Those issues include device updates and updates to locked-down browser tools that require administrative passwords, forcing professors to make accommodations for students with those issues.

“I haven’t heard complaints, but I’ve heard that it isn’t convenient, and there are too many issues,” Izarraras added.

6. Understand that students may need access to certain resources only available on campus or through campus computer labs–and may have to go to extreme lengths to access basic resources.

“The hardest thing has been getting books,” Gil Ortiz said. “Sometimes they’re available in the library and I can check them out and return them [at the end of the semester], but in the beginning, it was hard for me to get all the books I needed for classes. I’d get friends to take pictures of pages and send them to me so I could do homework. I have Amazon Prime in the U.S., but here [in Colombia], shipping can be around $70, and the book is already $100.”

“I’d always go to the library after class to study or do homework,” Adams said. “I haven’t been able to do that–that’s the biggest thing I miss, as far as university resources.”

“In engineering studies, we have specific computers with all the programs you need as an engineer for AutoCAD, coding, etc., and not everyone’s computer can run that–especially on a Mac,” Izarraras said. “The biggest thing for me is that I have all these programs on my computer I didn’t have before, and my storage is full.”

7. Look to emerging technologies for social connection and engagement during online learning.

Immersive technologies, in particular, seem to draw more students in during class and promote more engagement with learning materials.

“I’m working with mixed reality to create an immersive, interactive platform for students. It’s definitely showing potential–students are really engaged using it and they seem to enjoy their time using it,” said Adams.

“Near the start of the pandemic, we [were working on] a 3D model called VITaL,” Izarraras said. “When you have an anatomy class or a class like that, usually it’s hard to grasp what’s on paper. You can go into VITaL and work with 3D models of the heart or a skeleton. It’s been really huge in the biology department … it’s something I can see being really useful in other classes as well.”

8. Understand that student well-being and mental health are priorities right now.

Many campuses have university outreach teams on hand to help counsel and advise students who are experiencing extra stress and anxiety due to the pandemic–everything from health and safety concerns, to financial stress brought on by loss of jobs or additional pressures from new home, work, or family responsibilities. These responsibilities often keep students from getting the most out of online learning experiences.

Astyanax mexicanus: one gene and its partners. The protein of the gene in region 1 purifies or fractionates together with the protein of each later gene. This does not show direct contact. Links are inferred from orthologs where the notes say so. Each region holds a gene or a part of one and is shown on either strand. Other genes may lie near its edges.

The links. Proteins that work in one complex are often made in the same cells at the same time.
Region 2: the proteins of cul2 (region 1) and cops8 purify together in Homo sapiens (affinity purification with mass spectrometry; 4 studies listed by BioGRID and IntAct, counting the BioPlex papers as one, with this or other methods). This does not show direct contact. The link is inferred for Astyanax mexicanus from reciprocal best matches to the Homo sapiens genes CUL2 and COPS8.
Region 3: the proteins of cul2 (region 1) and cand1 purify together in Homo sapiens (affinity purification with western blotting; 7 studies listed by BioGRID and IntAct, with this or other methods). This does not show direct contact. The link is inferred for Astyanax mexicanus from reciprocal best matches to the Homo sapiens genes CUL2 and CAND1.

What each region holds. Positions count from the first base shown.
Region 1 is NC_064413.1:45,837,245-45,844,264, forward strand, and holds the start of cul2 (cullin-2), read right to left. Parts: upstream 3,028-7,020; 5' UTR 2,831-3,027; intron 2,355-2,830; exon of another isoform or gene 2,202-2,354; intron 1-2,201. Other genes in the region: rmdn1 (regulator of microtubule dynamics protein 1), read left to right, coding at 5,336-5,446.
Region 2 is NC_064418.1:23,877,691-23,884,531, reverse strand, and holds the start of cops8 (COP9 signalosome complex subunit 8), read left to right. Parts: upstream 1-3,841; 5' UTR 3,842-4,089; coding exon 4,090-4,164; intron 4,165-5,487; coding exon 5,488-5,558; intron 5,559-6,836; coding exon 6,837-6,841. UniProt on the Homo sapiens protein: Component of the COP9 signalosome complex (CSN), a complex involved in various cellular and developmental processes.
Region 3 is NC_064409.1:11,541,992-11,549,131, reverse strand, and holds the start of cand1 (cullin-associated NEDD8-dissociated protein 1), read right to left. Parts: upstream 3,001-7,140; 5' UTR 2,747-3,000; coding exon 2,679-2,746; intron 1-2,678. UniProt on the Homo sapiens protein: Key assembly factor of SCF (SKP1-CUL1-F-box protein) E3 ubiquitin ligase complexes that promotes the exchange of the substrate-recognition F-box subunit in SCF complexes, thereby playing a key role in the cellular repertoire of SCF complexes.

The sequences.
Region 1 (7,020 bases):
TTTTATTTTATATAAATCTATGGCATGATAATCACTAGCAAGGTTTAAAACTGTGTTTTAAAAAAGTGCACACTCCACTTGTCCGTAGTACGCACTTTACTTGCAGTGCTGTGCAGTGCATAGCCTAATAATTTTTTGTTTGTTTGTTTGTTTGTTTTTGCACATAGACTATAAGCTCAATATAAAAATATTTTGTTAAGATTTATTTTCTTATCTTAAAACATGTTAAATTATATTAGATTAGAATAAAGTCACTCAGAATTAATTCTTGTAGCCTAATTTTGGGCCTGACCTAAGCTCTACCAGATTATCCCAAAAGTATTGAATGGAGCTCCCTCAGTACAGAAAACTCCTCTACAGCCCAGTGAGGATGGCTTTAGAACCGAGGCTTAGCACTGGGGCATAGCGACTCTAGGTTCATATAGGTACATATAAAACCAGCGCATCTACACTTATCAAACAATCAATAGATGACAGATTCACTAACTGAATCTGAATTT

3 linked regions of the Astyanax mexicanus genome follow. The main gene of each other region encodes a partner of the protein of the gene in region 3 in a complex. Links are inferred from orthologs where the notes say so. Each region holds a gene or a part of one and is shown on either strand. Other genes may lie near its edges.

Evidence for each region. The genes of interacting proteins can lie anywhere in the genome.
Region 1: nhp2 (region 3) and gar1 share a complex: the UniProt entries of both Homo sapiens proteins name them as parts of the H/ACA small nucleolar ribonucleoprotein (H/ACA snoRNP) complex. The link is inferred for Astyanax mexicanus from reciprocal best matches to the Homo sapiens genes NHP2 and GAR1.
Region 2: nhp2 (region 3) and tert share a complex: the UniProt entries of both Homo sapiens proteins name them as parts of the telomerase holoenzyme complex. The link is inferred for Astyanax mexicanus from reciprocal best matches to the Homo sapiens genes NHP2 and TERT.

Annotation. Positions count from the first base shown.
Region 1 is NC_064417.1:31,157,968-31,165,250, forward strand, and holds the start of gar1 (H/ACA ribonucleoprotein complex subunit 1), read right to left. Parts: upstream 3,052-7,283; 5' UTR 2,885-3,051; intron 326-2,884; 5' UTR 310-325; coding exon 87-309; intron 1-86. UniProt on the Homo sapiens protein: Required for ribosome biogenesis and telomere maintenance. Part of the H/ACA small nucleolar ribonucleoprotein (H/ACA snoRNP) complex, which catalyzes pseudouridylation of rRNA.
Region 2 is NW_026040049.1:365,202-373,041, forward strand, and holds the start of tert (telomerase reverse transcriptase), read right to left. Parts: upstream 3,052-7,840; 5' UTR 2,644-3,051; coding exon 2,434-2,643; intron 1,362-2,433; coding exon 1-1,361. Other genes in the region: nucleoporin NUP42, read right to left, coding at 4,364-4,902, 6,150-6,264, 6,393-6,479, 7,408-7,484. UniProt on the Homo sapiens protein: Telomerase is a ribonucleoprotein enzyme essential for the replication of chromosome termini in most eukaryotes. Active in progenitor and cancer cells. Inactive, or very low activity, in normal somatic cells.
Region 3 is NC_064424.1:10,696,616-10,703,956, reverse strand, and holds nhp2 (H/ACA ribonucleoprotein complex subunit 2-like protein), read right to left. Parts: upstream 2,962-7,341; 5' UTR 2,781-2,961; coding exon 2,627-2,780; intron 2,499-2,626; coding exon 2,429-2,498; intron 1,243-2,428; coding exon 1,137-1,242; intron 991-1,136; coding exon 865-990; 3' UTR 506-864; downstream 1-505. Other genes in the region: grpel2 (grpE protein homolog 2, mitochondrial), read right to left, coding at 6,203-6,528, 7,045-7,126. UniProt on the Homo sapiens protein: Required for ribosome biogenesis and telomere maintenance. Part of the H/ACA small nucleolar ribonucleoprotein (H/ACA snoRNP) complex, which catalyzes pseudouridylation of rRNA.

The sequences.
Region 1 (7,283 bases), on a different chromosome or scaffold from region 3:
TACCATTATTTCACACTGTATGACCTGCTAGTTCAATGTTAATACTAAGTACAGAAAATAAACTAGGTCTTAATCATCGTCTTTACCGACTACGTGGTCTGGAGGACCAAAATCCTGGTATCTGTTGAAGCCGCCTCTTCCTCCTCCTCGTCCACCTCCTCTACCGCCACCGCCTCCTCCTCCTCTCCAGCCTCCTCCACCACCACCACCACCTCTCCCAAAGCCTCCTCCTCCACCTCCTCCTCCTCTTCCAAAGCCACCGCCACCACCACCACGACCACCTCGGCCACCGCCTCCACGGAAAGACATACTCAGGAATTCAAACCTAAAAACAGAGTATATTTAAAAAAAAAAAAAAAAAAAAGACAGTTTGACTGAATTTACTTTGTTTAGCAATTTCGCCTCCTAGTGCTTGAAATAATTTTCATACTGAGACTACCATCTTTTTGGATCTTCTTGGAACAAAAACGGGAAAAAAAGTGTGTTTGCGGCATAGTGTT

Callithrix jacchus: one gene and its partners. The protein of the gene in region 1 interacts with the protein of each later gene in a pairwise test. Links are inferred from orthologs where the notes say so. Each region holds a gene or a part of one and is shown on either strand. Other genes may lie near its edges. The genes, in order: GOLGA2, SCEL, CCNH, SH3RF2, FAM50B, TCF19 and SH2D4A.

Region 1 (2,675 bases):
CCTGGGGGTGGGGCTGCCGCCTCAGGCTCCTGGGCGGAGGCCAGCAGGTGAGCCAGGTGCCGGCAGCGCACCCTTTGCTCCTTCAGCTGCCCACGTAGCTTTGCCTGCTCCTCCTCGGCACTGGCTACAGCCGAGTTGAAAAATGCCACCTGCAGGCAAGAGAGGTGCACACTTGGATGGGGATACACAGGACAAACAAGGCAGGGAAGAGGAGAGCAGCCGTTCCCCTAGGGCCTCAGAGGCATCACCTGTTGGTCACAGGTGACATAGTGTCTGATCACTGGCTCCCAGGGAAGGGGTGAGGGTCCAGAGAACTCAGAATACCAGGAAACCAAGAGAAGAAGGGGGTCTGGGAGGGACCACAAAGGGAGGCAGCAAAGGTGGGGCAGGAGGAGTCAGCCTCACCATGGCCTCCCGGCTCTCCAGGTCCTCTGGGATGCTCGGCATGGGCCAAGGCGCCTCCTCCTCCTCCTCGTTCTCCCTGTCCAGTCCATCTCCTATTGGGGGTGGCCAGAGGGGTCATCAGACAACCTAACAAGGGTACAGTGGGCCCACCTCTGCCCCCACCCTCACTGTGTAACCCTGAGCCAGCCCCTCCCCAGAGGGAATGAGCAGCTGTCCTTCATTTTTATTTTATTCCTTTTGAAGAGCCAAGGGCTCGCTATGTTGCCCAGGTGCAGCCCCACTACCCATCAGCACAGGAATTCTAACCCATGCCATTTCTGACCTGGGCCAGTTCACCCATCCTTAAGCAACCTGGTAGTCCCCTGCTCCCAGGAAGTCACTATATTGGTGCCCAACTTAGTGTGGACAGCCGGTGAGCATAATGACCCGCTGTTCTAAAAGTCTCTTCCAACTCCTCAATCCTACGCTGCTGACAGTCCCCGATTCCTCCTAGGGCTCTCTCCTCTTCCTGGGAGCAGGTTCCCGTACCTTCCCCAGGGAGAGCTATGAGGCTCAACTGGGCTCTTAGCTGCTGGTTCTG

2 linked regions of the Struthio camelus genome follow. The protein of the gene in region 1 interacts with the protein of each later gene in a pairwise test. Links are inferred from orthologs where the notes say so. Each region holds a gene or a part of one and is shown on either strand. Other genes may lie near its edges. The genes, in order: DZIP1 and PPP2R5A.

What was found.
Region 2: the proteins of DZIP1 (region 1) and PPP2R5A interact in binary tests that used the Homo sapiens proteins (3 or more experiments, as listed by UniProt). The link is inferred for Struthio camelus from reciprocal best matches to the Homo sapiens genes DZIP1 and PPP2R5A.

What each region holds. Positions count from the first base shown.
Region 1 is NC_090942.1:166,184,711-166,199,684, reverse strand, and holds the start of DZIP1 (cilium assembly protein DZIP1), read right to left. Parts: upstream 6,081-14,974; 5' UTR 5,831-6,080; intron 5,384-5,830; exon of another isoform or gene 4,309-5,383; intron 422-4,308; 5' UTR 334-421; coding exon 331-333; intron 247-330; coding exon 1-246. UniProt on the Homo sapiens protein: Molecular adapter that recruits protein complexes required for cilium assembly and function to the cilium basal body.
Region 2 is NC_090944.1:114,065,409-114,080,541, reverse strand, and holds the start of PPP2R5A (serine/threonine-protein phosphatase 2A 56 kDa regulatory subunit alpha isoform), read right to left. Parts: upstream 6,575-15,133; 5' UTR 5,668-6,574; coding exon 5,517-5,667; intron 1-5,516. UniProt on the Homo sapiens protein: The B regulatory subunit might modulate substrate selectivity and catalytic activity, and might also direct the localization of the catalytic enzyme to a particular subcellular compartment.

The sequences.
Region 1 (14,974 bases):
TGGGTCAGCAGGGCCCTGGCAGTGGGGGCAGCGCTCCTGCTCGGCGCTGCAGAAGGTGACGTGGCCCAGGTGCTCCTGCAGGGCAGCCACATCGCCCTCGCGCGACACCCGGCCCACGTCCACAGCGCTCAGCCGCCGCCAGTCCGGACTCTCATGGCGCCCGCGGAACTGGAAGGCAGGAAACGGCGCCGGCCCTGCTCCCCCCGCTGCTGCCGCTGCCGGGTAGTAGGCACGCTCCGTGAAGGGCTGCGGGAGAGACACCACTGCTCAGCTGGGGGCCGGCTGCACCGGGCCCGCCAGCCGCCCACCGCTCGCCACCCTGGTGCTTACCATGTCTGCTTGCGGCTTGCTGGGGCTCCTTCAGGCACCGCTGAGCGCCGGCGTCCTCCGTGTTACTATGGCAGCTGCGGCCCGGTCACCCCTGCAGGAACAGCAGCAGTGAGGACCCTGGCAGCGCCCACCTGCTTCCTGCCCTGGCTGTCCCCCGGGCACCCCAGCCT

“Our professors try to keep in touch and help students as best they can,” Gil Ortiz said.

“They’ve been very accommodating and genuinely care about the well-being of students,” Adams said. “Sometimes students say they’re having trouble getting assignments done because of a home or work situation, so they’ll push back deadlines or rework assignments.”

Empathy is key, although it isn’t always present in the virtual classroom.

“Some professors haven’t had an empathetic side,” Izarraras said. “They don’t always understand what comes with being at home in a pandemic.”

9. Tap into student knowledge and expertise during online learning.

“We’re teaching as if we’re still in class,” Izarraras said. “We’re teaching students how to take exams and we aren’t teaching them how to learn and grasp what they’re learning. There needs to be a closer connection.”

“I grew up being homeschooled … I grew up having an innate curiosity. Taking that to college has been really beneficial for me,” Adams said. “I think being able to teach students to be more interested in learning just for learning’s sake would be really beneficial versus having a professor stand in front of them and try to force knowledge down their throats.”

“Your students are your best resources,” Gil Ortiz said.

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Laura Ascione